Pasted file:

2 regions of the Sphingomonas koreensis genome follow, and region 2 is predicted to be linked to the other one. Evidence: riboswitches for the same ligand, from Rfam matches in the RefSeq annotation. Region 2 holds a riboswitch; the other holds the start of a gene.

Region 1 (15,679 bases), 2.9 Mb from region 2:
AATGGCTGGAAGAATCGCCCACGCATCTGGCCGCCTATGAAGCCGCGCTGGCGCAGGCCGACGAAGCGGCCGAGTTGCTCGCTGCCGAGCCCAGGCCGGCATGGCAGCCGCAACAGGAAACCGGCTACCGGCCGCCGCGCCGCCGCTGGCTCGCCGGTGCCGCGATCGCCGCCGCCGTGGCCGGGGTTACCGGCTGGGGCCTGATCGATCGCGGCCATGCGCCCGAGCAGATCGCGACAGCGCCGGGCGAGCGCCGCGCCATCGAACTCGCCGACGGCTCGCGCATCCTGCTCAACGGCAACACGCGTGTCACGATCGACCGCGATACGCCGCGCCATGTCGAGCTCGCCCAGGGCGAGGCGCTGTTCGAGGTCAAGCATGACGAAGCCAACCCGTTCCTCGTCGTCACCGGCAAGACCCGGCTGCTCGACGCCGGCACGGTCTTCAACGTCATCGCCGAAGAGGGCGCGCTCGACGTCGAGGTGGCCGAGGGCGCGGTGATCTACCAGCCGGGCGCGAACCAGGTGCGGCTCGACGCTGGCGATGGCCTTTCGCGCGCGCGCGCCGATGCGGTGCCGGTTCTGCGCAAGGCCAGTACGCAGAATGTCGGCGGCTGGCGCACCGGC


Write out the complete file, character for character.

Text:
2 regions of the Sphingomonas koreensis genome follow, and region 2 is predicted to be linked to the other one. Evidence: riboswitches for the same ligand, from Rfam matches in the RefSeq annotation. Region 2 holds a riboswitch; the other holds the start of a gene.

Region 1 (15,679 bases), 2.9 Mb from region 2:
AATGGCTGGAAGAATCGCCCACGCATCTGGCCGCCTATGAAGCCGCGCTGGCGCAGGCCGACGAAGCGGCCGAGTTGCTCGCTGCCGAGCCCAGGCCGGCATGGCAGCCGCAACAGGAAACCGGCTACCGGCCGCCGCGCCGCCGCTGGCTCGCCGGTGCCGCGATCGCCGCCGCCGTGGCCGGGGTTACCGGCTGGGGCCTGATCGATCGCGGCCATGCGCCCGAGCAGATCGCGACAGCGCCGGGCGAGCGCCGCGCCATCGAACTCGCCGACGGCTCGCGCATCCTGCTCAACGGCAACACGCGTGTCACGATCGACCGCGATACGCCGCGCCATGTCGAGCTCGCCCAGGGCGAGGCGCTGTTCGAGGTCAAGCATGACGAAGCCAACCCGTTCCTCGTCGTCACCGGCAAGACCCGGCTGCTCGACGCCGGCACGGTCTTCAACGTCATCGCCGAAGAGGGCGCGCTCGACGTCGAGGTGGCCGAGGGCGCGGTGATCTACCAGCCGGGCGCGAACCAGGTGCGGCTCGACGCTGGCGATGGCCTTTCGCGCGCGCGCGCCGATGCGGTGCCGGTTCTGCGCAAGGCCAGTACGCAGAATGTCGGCGGCTGGCGCACCGGC